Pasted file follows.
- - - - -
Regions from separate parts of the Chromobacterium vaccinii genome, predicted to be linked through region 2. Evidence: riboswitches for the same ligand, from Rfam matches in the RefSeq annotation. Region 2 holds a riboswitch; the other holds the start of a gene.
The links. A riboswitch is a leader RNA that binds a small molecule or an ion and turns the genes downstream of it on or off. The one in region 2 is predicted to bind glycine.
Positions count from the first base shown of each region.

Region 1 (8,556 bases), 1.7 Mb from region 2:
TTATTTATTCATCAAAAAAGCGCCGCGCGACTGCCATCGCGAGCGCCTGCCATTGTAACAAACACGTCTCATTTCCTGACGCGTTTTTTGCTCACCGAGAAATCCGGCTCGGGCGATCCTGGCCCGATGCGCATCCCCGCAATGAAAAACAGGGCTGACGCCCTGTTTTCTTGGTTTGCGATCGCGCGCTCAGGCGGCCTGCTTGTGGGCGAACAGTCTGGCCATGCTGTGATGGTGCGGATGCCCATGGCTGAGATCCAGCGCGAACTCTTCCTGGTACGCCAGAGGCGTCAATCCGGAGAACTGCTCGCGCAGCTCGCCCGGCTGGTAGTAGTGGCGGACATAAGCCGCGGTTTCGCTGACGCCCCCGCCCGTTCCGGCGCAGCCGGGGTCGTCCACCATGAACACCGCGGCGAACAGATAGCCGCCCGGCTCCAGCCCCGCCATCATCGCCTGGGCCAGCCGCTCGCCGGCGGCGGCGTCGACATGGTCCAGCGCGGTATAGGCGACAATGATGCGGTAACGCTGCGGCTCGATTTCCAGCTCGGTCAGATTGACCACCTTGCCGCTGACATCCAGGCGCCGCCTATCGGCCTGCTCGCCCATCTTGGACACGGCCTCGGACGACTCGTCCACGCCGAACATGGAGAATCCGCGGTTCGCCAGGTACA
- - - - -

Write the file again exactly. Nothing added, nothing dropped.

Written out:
Regions from separate parts of the Chromobacterium vaccinii genome, predicted to be linked through region 2. Evidence: riboswitches for the same ligand, from Rfam matches in the RefSeq annotation. Region 2 holds a riboswitch; the other holds the start of a gene.
The links. A riboswitch is a leader RNA that binds a small molecule or an ion and turns the genes downstream of it on or off. The one in region 2 is predicted to bind glycine.
Positions count from the first base shown of each region.

Region 1 (8,556 bases), 1.7 Mb from region 2:
TTATTTATTCATCAAAAAAGCGCCGCGCGACTGCCATCGCGAGCGCCTGCCATTGTAACAAACACGTCTCATTTCCTGACGCGTTTTTTGCTCACCGAGAAATCCGGCTCGGGCGATCCTGGCCCGATGCGCATCCCCGCAATGAAAAACAGGGCTGACGCCCTGTTTTCTTGGTTTGCGATCGCGCGCTCAGGCGGCCTGCTTGTGGGCGAACAGTCTGGCCATGCTGTGATGGTGCGGATGCCCATGGCTGAGATCCAGCGCGAACTCTTCCTGGTACGCCAGAGGCGTCAATCCGGAGAACTGCTCGCGCAGCTCGCCCGGCTGGTAGTAGTGGCGGACATAAGCCGCGGTTTCGCTGACGCCCCCGCCCGTTCCGGCGCAGCCGGGGTCGTCCACCATGAACACCGCGGCGAACAGATAGCCGCCCGGCTCCAGCCCCGCCATCATCGCCTGGGCCAGCCGCTCGCCGGCGGCGGCGTCGACATGGTCCAGCGCGGTATAGGCGACAATGATGCGGTAACGCTGCGGCTCGATTTCCAGCTCGGTCAGATTGACCACCTTGCCGCTGACATCCAGGCGCCGCCTATCGGCCTGCTCGCCCATCTTGGACACGGCCTCGGACGACTCGTCCACGCCGAACATGGAGAATCCGCGGTTCGCCAGGTACA